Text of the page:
BARNETT: This -- yes. This was -- well, I think what accentuated the fire was that the shooting took place between buildings. And so, on top of just the normal noise of this rapid-fire was the echoing on the walls of the buildings. And so, it was amplified by it seemingly by the time it got to me. But it was very loud.

And I don't know how many shots were fired but certainly, enough that it was -- it was just extremely frightening. And as I say, it didn't take long for me to figure out that we needed to get away from there.


You know, something like this really -- I'm sure it's going to affect your friends and family in Highland Park -- the Highland Park community forever. What is your sense of how you'll all move forward?

BARNETT: Well, first of all, I know many of the people who were involved in some of the on-site caring of doctors who were there. Some of them were friends of ours. And I know one person from our club who was hit in the ankle.

I have to tell you that I have been thinking about what happened in Uvalde and it's been on my mind. And then, of course, this happens where we thought nothing like this could ever happen.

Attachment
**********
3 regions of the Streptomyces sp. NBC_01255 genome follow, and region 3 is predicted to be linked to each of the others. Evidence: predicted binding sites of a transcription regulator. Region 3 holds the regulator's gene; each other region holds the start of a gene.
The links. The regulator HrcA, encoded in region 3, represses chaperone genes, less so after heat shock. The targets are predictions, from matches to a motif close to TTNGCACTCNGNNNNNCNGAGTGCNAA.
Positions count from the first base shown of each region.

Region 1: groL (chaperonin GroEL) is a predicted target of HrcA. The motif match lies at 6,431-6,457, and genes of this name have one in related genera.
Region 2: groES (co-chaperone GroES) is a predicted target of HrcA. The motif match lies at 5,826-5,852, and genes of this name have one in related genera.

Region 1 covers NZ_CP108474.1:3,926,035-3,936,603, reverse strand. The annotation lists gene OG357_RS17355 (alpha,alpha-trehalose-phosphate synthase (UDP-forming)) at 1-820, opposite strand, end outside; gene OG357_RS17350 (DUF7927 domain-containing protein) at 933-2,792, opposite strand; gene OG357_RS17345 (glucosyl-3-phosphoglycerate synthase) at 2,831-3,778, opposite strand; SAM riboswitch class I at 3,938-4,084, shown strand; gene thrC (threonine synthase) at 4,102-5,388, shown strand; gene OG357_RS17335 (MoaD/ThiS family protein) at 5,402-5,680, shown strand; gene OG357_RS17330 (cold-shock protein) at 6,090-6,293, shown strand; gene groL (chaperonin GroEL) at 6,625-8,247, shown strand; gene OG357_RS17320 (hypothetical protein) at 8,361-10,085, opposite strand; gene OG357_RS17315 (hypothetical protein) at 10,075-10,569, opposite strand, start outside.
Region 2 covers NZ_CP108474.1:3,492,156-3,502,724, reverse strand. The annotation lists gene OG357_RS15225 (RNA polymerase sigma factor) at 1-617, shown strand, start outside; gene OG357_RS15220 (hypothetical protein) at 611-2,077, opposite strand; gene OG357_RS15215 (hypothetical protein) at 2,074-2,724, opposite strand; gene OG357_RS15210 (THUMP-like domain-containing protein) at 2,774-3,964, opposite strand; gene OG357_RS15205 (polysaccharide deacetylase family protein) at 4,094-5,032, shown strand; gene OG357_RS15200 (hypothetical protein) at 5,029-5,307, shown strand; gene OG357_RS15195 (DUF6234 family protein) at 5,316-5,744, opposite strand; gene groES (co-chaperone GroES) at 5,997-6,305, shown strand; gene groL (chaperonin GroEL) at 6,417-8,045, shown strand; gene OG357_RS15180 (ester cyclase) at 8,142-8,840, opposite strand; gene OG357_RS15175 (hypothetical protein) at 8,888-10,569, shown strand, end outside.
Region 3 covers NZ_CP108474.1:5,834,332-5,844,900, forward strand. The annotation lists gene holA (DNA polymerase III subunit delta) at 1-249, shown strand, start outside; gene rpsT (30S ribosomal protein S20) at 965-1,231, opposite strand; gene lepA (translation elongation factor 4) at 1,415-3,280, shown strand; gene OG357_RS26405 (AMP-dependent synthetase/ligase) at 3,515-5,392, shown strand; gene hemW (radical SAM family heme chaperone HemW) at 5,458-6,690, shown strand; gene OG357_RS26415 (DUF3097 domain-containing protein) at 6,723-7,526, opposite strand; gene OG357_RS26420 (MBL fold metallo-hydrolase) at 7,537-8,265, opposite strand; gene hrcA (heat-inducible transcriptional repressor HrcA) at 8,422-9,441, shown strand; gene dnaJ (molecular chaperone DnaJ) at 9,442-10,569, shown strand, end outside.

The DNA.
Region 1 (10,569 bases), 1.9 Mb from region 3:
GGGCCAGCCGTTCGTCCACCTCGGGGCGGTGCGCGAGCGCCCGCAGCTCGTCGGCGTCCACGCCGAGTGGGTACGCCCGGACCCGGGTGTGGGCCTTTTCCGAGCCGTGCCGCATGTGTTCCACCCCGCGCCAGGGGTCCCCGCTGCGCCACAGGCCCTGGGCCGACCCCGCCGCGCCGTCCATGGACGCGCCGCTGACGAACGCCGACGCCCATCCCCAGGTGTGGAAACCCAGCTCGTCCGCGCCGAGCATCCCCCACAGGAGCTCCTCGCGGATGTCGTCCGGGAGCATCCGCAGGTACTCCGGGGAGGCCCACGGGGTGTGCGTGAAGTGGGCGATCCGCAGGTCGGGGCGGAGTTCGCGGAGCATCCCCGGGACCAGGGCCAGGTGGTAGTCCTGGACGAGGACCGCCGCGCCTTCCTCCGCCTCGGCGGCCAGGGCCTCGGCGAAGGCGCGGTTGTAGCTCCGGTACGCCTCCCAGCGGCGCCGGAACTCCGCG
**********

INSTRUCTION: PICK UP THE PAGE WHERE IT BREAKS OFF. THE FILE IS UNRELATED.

And the only thing that runs through my mind now is that -- and I wouldn't wish this on any congressman who is a pro-gun rights individual, but if one of their loved ones were impacted the way people in our community were impacted by this, I can't help but think that possibly the next time they had an opportunity to vote they would change their mind. Because you just can't get it out of your system when something like this happens to a loved one. It's just -- it's impossible.

ROMANS: Yes. Fourth of July parade, at schools, at grocery stores, at synagogues. I mean, this is just -- this is just this steady drumbeat in news, you know? It's just -- we wish you and your community well as we figure -- you know, as you heal, cope with this, and try to move forward.

Stuart Barnett, thank you. Thank you so much for your time this morning.

BARNETT: Thank you.

ROMANS: We'll be right back.



ROMANS: Welcome back.